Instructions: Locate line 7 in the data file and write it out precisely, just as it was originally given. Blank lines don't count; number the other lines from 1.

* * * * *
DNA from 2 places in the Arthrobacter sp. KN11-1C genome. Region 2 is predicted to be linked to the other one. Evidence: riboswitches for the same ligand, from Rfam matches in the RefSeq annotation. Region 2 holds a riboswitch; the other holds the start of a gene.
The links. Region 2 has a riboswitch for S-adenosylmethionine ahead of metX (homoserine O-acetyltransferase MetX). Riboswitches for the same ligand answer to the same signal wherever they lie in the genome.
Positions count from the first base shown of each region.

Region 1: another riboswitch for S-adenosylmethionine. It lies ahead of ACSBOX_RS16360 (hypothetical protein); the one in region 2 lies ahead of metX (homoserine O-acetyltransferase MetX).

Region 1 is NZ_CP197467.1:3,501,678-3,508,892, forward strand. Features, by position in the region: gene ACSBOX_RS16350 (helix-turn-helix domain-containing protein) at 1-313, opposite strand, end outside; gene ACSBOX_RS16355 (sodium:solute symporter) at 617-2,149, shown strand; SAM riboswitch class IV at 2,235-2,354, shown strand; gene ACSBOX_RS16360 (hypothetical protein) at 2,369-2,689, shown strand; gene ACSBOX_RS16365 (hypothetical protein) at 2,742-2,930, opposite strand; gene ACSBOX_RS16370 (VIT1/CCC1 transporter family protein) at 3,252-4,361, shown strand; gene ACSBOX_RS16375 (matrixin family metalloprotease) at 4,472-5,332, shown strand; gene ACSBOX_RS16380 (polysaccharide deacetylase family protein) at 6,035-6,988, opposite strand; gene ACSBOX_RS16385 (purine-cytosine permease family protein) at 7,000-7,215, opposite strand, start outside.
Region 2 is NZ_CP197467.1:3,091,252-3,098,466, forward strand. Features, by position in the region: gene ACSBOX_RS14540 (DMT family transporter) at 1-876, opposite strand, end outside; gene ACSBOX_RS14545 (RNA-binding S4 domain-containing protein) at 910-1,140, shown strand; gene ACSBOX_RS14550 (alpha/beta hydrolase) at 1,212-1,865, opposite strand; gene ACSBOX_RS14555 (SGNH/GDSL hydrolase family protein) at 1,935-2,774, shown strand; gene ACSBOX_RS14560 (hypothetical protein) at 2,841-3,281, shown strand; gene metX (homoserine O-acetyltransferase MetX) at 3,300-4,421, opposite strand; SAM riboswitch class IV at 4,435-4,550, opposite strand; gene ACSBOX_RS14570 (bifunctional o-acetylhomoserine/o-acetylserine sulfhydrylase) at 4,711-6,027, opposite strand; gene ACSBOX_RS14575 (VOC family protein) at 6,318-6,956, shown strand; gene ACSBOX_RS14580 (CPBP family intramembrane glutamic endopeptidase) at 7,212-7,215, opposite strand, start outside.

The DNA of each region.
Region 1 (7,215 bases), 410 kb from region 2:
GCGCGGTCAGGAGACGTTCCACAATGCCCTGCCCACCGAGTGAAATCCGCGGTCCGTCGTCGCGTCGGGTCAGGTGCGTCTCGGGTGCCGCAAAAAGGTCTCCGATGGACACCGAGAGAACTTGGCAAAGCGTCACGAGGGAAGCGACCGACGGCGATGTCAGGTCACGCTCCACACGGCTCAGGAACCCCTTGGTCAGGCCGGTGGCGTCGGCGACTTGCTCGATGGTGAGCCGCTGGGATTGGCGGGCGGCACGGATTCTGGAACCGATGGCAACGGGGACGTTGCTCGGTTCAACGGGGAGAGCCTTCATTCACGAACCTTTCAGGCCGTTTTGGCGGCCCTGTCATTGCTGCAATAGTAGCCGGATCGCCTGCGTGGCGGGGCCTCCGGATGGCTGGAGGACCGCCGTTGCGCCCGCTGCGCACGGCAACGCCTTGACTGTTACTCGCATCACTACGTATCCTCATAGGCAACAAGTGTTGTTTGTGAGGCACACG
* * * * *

The DNA of each region.